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<blockquote><tt>3. Sally's income is $45,000 per year as at the date on which this Amending Agreement is made. The parties agree that Sally's child support obligation, set out at Paragraph 28 of the Agreement made on 1 April 2010, will be $684 per month, commencing on the first day of the month following the month in which this Amending Agreement is made.</tt></blockquote>
Just like the original agreement, the amending agreement must be signed by both parties in the presence of a witness, who watches each party sign the agreement and then signs the agreement
him- or herself.
===Amending an agreement through negotiation===
====Lack of independent legal advice====
A spouse may be able to challenge the validity of an agreement where
he or she did not receive independent legal advice before entering into the agreement. Independent legal advice helps to ensure that both parties are on a more or less equal footing, and to ensure that one party doesn't unintentionally enter into an unfair agreement.
There is, however, no requirement that independent legal advice be sought before an agreement is signed. In most situations, the absence of independent legal advice alone will not be enough to overturn an agreement by itself.
That last part, at s. 164(3)(d), is about the common law of contracts, discussed above.
Even if there are no problems with the circumstances when the agreement was being negotiated and signed, the court can still set aside the agreement if it considers the agreement to be
"significantly unfair " considering five factors:
<blockquote><tt>(5) Despite subsection (3), the court may set aside or replace with an order made under this Division all or part of an agreement if satisfied that none of the circumstances described in that subsection existed when the parties entered into the agreement but that the agreement is significantly unfair on consideration of the following:</tt></blockquote>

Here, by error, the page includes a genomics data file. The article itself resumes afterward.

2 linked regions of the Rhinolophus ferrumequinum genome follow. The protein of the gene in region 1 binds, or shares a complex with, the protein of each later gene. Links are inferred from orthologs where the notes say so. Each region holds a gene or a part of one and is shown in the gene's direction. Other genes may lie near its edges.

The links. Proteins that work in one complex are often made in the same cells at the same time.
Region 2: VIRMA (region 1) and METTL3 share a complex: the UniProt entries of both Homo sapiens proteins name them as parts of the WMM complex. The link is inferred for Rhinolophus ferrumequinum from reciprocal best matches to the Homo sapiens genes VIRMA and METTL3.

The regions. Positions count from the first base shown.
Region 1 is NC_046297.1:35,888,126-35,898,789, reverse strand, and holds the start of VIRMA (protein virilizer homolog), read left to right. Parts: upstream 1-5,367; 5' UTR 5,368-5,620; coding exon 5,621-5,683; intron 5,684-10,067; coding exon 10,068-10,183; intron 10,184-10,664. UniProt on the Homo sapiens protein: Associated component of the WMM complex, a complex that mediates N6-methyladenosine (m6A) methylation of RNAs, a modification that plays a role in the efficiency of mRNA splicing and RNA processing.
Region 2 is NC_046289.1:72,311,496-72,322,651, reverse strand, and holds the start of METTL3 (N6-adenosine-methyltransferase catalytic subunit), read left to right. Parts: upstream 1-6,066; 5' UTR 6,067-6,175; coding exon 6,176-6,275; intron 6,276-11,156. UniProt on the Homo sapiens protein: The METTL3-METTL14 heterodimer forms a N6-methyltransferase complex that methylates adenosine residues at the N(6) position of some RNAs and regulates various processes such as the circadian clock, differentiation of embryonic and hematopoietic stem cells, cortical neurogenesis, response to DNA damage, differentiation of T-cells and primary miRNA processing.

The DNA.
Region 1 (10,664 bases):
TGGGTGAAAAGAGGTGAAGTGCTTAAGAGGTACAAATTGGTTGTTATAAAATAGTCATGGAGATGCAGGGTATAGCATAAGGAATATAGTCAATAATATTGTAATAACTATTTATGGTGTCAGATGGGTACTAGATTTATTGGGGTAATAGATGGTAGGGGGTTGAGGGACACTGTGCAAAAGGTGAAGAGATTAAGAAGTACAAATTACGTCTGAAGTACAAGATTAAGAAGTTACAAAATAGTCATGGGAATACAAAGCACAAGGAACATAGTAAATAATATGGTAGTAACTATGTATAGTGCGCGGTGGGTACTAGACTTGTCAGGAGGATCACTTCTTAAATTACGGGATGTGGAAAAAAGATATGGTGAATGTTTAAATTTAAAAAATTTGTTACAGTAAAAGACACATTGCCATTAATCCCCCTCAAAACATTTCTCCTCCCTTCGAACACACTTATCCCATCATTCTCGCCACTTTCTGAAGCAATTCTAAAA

====Property and debt====
Section 93 of the ''[[Family Law Act]]'' talks about when the parts of an agreement about dividing property and dividing debt should be set aside. Like s. 164 on spousal support, discussed above, s. 93 provides two legal tests to help the court decide whether an agreement should be set aside. The first test requires the court to look at what happened when the agreement was being negotiated and signed and is exactly the same as the test at s. 164(3). The second test allows the court set aside the agreement, even if there are no problems with the circumstances when the agreement was being negotiated and signed, if the agreement is
"significantly unfair. " However, to determine significant unfairness under s. 93(5), looks at three factors, not five:
<blockquote><tt>(5) Despite subsection (3), the Supreme Court may set aside or replace with an order made under this Part all or part of an agreement if satisfied that none of the circumstances described in that subsection existed when the parties entered into the agreement but that the agreement is significantly unfair on consideration of the following:</tt></blockquote>
<blockquote><blockquote><tt>(c) the degree to which the spouses relied on the terms of the agreement.</tt></blockquote></blockquote>
In 2013 case from the Supreme Court of British Columbia, [https://www.canlii.org/en/bc/bcsc/doc/2013/2013bcsc983/2013bcsc983.html?resultIndex=1 ''L.G.'' v. ''R.G.''], the Court said that the term "significant unfairness" is intended to create greater certainty by limiting when the Court will intervene to situations which are "unjust or unreasonable". In a 2014 case, [https://www.canlii.org/en/bc/bcsc/doc/2014/2014bcsc1552/2014bcsc1552.html?resultIndex=1 ''Remmem'' v. ''Remmem''], the Supreme Court of British Columbia said that in order for there to be "significant unfairness", the unfairness must be compelling or meaningful having regard to the factors set out in the legislation.
===Setting aside agreements about property and debt under the ''Family Relations Act''===